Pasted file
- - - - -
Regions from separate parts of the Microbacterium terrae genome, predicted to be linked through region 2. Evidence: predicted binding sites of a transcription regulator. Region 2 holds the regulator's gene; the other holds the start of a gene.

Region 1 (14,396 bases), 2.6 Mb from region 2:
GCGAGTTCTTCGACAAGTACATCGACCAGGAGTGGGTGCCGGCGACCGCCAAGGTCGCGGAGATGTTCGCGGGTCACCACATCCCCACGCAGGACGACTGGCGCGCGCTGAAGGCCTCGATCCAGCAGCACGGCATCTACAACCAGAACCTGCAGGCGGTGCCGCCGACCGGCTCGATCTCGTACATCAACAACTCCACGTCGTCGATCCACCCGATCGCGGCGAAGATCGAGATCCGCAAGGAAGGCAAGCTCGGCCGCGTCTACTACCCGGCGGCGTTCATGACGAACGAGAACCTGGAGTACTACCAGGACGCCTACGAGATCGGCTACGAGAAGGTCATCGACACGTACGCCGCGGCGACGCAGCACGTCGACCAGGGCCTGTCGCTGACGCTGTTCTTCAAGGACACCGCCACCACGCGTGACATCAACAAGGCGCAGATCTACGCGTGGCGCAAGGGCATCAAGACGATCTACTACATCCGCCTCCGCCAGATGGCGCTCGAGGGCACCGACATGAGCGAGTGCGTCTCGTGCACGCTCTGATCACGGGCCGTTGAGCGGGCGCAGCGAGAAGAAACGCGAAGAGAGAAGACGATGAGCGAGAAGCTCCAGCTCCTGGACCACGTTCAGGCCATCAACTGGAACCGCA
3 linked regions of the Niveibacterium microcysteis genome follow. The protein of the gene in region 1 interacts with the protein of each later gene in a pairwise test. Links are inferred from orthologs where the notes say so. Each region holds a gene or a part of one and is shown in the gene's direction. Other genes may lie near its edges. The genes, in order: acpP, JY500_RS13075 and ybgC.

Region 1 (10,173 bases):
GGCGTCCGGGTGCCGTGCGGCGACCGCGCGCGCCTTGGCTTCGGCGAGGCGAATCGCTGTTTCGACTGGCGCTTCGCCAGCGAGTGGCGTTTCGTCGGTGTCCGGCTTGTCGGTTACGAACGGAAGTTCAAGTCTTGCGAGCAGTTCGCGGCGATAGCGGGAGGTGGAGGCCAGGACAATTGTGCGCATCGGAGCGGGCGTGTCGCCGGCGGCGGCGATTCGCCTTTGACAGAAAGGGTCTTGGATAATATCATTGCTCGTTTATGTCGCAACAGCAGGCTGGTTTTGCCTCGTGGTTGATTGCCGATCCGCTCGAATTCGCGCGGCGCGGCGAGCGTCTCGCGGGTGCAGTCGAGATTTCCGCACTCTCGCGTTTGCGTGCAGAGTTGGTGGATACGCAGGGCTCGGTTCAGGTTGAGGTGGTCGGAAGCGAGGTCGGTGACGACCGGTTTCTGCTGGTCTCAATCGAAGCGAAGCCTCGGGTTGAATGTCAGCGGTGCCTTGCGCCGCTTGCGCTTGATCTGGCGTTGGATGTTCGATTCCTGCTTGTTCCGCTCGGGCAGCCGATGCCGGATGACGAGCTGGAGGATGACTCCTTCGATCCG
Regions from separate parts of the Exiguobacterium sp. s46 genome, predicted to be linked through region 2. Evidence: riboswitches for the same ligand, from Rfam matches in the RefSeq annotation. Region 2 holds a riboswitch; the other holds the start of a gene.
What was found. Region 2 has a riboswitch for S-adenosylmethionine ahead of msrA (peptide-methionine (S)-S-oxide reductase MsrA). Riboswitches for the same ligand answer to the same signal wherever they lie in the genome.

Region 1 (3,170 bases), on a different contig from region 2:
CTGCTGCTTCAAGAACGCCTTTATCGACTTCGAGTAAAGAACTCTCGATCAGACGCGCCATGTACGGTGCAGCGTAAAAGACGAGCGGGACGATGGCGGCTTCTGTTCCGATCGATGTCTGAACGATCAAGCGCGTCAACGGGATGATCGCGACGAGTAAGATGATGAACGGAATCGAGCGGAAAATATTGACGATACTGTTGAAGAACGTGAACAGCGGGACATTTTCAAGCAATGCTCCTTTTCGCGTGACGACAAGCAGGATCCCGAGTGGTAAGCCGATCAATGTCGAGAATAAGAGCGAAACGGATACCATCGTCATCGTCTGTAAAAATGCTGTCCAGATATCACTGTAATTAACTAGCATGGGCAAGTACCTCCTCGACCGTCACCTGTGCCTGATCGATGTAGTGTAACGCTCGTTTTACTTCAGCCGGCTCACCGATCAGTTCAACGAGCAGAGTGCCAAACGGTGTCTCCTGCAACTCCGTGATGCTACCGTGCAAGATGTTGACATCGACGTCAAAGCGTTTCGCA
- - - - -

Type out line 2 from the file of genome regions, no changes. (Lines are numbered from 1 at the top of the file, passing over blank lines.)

Region 1 (14,396 bases), 2.6 Mb from region 2: